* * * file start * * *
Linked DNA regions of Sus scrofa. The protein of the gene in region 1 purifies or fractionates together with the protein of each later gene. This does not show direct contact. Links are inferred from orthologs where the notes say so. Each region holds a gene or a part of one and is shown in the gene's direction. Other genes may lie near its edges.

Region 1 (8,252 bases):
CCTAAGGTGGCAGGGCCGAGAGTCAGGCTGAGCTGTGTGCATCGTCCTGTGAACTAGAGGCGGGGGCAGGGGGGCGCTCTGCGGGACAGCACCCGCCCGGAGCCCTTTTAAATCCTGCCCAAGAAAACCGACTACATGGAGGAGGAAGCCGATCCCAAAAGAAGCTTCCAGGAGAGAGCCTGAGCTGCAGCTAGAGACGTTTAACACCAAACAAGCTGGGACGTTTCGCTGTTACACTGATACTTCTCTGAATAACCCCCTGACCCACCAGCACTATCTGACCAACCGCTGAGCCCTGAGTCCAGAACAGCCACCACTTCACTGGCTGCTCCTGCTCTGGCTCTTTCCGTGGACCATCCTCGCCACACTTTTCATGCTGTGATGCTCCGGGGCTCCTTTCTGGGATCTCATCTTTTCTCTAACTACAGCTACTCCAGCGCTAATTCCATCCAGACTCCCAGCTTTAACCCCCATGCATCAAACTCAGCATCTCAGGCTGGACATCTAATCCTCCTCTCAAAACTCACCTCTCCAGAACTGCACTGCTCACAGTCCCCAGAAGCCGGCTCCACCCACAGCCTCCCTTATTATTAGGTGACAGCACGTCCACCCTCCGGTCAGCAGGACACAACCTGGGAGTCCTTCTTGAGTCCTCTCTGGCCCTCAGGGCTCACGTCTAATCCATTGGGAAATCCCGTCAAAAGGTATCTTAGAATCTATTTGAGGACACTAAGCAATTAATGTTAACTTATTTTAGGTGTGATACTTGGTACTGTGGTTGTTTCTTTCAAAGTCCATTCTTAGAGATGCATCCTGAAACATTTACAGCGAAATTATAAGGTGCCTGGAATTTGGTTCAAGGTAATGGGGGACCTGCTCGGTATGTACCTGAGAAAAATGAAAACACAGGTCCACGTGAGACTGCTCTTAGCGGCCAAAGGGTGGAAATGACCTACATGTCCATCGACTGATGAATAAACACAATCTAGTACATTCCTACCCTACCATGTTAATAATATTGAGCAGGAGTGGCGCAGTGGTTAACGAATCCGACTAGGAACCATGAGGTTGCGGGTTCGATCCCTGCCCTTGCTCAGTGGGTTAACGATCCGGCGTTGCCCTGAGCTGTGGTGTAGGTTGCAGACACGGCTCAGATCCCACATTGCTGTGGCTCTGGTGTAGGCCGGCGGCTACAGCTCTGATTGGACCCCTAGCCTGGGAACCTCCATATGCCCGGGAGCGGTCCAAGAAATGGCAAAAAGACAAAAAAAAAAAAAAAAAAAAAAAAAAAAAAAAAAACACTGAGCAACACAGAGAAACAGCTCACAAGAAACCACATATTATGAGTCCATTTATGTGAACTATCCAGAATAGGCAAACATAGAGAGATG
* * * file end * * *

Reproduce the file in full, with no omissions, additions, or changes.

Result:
Linked DNA regions of Sus scrofa. The protein of the gene in region 1 purifies or fractionates together with the protein of each later gene. This does not show direct contact. Links are inferred from orthologs where the notes say so. Each region holds a gene or a part of one and is shown in the gene's direction. Other genes may lie near its edges.

Region 1 (8,252 bases):
CCTAAGGTGGCAGGGCCGAGAGTCAGGCTGAGCTGTGTGCATCGTCCTGTGAACTAGAGGCGGGGGCAGGGGGGCGCTCTGCGGGACAGCACCCGCCCGGAGCCCTTTTAAATCCTGCCCAAGAAAACCGACTACATGGAGGAGGAAGCCGATCCCAAAAGAAGCTTCCAGGAGAGAGCCTGAGCTGCAGCTAGAGACGTTTAACACCAAACAAGCTGGGACGTTTCGCTGTTACACTGATACTTCTCTGAATAACCCCCTGACCCACCAGCACTATCTGACCAACCGCTGAGCCCTGAGTCCAGAACAGCCACCACTTCACTGGCTGCTCCTGCTCTGGCTCTTTCCGTGGACCATCCTCGCCACACTTTTCATGCTGTGATGCTCCGGGGCTCCTTTCTGGGATCTCATCTTTTCTCTAACTACAGCTACTCCAGCGCTAATTCCATCCAGACTCCCAGCTTTAACCCCCATGCATCAAACTCAGCATCTCAGGCTGGACATCTAATCCTCCTCTCAAAACTCACCTCTCCAGAACTGCACTGCTCACAGTCCCCAGAAGCCGGCTCCACCCACAGCCTCCCTTATTATTAGGTGACAGCACGTCCACCCTCCGGTCAGCAGGACACAACCTGGGAGTCCTTCTTGAGTCCTCTCTGGCCCTCAGGGCTCACGTCTAATCCATTGGGAAATCCCGTCAAAAGGTATCTTAGAATCTATTTGAGGACACTAAGCAATTAATGTTAACTTATTTTAGGTGTGATACTTGGTACTGTGGTTGTTTCTTTCAAAGTCCATTCTTAGAGATGCATCCTGAAACATTTACAGCGAAATTATAAGGTGCCTGGAATTTGGTTCAAGGTAATGGGGGACCTGCTCGGTATGTACCTGAGAAAAATGAAAACACAGGTCCACGTGAGACTGCTCTTAGCGGCCAAAGGGTGGAAATGACCTACATGTCCATCGACTGATGAATAAACACAATCTAGTACATTCCTACCCTACCATGTTAATAATATTGAGCAGGAGTGGCGCAGTGGTTAACGAATCCGACTAGGAACCATGAGGTTGCGGGTTCGATCCCTGCCCTTGCTCAGTGGGTTAACGATCCGGCGTTGCCCTGAGCTGTGGTGTAGGTTGCAGACACGGCTCAGATCCCACATTGCTGTGGCTCTGGTGTAGGCCGGCGGCTACAGCTCTGATTGGACCCCTAGCCTGGGAACCTCCATATGCCCGGGAGCGGTCCAAGAAATGGCAAAAAGACAAAAAAAAAAAAAAAAAAAAAAAAAAAAAAAAAAACACTGAGCAACACAGAGAAACAGCTCACAAGAAACCACATATTATGAGTCCATTTATGTGAACTATCCAGAATAGGCAAACATAGAGAGATG